Markets concerned over delayed reform for Turkish debt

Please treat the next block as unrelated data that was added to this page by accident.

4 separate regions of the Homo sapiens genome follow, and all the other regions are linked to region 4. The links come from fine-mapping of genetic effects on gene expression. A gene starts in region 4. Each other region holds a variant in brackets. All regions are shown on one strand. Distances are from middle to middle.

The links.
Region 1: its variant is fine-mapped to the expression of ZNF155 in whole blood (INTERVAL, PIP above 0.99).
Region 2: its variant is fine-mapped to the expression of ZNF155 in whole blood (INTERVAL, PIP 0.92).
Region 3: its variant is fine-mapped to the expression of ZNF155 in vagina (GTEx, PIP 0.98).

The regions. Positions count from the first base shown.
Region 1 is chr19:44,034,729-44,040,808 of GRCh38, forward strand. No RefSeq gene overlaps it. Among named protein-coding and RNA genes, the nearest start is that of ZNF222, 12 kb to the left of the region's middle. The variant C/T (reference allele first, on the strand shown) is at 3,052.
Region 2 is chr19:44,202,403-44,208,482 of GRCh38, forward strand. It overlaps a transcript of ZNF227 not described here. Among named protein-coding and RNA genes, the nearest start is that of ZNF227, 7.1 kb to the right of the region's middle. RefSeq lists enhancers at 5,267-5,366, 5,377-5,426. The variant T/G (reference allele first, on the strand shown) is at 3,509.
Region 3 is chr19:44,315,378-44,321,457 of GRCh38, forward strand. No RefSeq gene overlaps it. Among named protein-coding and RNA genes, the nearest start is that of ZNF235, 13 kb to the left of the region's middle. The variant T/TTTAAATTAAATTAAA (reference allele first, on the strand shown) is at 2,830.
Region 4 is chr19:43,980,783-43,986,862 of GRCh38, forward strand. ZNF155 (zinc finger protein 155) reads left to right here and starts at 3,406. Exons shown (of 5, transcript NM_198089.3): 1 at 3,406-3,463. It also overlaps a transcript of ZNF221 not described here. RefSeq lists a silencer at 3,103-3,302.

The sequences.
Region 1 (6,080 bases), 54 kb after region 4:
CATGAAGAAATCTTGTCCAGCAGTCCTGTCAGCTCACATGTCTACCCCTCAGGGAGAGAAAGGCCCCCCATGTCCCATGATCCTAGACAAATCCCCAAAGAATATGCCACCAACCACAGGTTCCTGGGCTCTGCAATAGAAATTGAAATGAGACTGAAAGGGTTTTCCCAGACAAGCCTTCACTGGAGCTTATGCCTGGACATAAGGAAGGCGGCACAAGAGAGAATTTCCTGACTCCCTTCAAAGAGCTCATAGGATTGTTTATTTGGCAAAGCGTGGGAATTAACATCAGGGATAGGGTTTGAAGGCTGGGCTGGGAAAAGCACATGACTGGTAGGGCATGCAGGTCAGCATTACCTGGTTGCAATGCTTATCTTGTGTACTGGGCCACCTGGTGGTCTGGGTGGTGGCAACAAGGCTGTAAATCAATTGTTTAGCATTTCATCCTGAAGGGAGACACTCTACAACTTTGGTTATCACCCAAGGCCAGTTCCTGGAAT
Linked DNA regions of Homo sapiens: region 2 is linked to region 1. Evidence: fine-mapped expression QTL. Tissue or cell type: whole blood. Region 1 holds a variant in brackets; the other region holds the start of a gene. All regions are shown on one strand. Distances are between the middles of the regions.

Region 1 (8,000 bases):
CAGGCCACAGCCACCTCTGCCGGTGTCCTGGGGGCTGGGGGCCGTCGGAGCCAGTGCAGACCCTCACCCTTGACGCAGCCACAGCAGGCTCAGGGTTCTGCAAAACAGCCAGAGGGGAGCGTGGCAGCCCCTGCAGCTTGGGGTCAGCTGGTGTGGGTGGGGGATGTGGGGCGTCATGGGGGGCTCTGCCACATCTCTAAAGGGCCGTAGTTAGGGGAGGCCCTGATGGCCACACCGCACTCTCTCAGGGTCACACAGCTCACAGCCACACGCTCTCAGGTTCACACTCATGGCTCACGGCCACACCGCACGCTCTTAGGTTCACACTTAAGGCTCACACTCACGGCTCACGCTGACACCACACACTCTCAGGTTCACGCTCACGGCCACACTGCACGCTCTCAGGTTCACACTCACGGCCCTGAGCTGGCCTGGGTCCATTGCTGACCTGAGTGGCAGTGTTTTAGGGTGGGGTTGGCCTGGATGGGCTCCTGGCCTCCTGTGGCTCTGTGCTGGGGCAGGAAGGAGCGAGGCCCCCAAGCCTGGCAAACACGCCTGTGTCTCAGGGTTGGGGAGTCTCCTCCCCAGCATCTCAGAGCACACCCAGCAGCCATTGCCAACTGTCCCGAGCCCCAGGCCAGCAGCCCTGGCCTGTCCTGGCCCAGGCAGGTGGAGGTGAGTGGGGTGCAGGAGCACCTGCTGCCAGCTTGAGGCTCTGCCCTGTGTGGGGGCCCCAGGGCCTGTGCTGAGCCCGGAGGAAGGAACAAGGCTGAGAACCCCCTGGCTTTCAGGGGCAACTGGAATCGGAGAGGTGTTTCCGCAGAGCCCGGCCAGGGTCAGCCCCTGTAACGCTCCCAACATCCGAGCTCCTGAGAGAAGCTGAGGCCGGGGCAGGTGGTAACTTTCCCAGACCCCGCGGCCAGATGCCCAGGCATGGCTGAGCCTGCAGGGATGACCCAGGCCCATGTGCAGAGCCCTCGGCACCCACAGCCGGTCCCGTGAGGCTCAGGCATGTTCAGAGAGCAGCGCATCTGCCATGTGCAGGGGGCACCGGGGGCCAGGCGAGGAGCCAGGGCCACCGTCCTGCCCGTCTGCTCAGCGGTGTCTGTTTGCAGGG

LONDON (Reuters) – Turkish debt underperformed in a market where all prices fell yesterday, as concerns over the country’s International Monetary Fund (IMF) pact dominated perception. On Saturday, Odd Per Brekk, the IMF representative in Turkey, said Turkey must speed up economic reforms to win the latest $500 million loan tranche. Turkey’s segment of the industry benchmark, JP Morgan’s Emerging Market Bond Index plus, was 22 basis points higher in yield at 765 basis points over Treasuries. Analysts said that Turkey’s slow progress on the reform requested by the IMF was not news, but came to the front of traders’ minds when the market as a whole had changed its tone. «The first clear sign came when the government said it was delaying Parliament’s recess to after July 1 to have the passage of the laws,» said Sonal Desai, emerging market economist at Dresdner Kleinwort Wasserstein. The government told investors in London last week that it would pass laws more slowly than the IMF wanted in order to have solid legislation rather than hastily worded measures. «Already in mid-June, they were saying they did not expect the IMF-required laws to be passed by end-June,» she said. The IMF is set to decide on the loan tranche this month, and had requested that Turkey pass many reform measures by April.

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